The spatial and temporal distribution of potential habitat is also important to bears. Grizzly bear habitat in mountain landscapes is naturally fragmented by the distribution of inhospitable terrain at higher elevations. In the Lake Louise study area, large continuous pieces of potential grizzly bear habitat are associated with major valley bottoms, in particular the Bow River, the Pipestone River, Baker Creek, and the upper Red Deer River. Grizzly bear habitat at higher elevations tends to have a patchy distribution relative to the valley bottoms. Temporal variation in potential habitat quality for grizzly bears results from the changing importance of plant foods and other food sources throughout the year. The food habitats model rated habitat polygons for grizzly bears on a monthly basis to take into account this variation. As a result, the relative quality and quantity of habitats rated as good or very good for grizzly bears in the potential habitat model changed with the seasons.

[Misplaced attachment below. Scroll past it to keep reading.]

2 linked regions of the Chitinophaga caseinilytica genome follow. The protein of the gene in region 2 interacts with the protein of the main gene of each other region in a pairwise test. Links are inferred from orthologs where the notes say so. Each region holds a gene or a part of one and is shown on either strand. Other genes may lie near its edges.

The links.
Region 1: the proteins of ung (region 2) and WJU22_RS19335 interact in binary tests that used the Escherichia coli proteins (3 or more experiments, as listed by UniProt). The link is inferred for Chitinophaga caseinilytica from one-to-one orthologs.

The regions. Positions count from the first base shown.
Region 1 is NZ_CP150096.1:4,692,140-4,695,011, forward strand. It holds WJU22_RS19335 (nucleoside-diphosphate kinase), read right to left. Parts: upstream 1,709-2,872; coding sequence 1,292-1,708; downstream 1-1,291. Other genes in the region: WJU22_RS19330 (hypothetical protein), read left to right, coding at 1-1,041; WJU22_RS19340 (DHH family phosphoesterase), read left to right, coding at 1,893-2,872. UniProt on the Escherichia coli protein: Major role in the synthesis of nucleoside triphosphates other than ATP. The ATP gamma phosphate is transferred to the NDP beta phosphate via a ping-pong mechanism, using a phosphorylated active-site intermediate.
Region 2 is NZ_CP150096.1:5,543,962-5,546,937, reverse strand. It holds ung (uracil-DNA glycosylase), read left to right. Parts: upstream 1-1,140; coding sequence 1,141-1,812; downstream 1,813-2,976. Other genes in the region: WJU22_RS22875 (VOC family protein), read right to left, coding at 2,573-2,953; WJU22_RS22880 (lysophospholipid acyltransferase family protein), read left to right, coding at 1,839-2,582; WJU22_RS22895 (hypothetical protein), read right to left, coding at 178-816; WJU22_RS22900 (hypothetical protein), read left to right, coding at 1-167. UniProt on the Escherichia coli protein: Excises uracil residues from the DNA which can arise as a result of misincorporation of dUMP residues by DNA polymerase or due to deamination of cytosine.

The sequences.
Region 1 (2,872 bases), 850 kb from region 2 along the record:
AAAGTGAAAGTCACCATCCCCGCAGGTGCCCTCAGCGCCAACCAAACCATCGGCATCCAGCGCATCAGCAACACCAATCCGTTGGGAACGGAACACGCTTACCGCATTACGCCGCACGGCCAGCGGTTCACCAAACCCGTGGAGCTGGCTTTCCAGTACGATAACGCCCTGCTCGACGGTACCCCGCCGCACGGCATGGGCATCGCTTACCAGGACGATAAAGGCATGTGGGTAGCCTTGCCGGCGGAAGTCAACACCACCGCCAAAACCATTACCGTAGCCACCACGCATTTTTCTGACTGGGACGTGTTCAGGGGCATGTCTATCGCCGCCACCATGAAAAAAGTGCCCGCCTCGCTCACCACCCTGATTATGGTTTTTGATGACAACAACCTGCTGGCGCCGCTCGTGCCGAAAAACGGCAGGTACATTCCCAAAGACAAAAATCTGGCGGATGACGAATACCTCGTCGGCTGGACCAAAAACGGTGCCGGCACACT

Within the Skoki BMU, the Bow Valley contains the largest contiguous pieces of good and very good grizzly bear habitat in all seasons. The majority of the Skiing Louise lease within the Bow Valley is rated as good or very good potential grizzly bear habitat in all seasons. On an annual basis, good and very good habitats encompass 2,635 ha or 17% of the BMU, while non-habitat accounts for 5,175 ha or 33.2%. The Baker BMU contains more good and very good grizzly bear habitat than any other BMU within the Lake Louise study area. On an annual basis, good and very good habitats account for 6,791 ha (40% of the BMU), while land rated as non-habitat for grizzly bears takes in an additional 4,306 ha (25% of the BMU). The largest contiguous block of good and very good habitat in all seasons includes the Bow Valley and the lower portions of Baker Creek. Twenty-four percent of the South Pipestone BMU or 3,229 ha is rated as good or very good on an annual basis. Non-habitat accounts for 18% or 2,388 ha within the BMU. Habitat potential in spring in the South Pipestone BMU is an interwoven matrix of moderate and good habitats. Very good habitats are limited in extent. Major portions of the Bow Valley within the BMU, the Pipestone and Little Pipestone Rivers, Molar Creek, and other tributaries are rated as very good, particularly in the summer. The Lake Louise BMU has 6,680 ha or 40% of the BMU rated as non-habitat. It also has just 2,297 ha or 14% of its land base rated as good or very good potential grizzly bear habitat on an annual basis, less than any other BMU in the study area. In spring, good and very good habitat potential for grizzly bears in the Lake Louise BMU is limited primarily to the Bow Valley. In summer, the amount of good and very good potential habitat expands to include all of the Bow Valley, and the majority of major tributary drainages; only higher elevation habitats are rated as moderate, poor, or non-habitat. Very good habitat is more extensive and contiguous in the summer than in spring, particularly in the Bow Valley. Potential habitat rated as good is almost as extensive in the fall as during the summer; however, the amount of very good habitat declined and is more fragmented in the fall.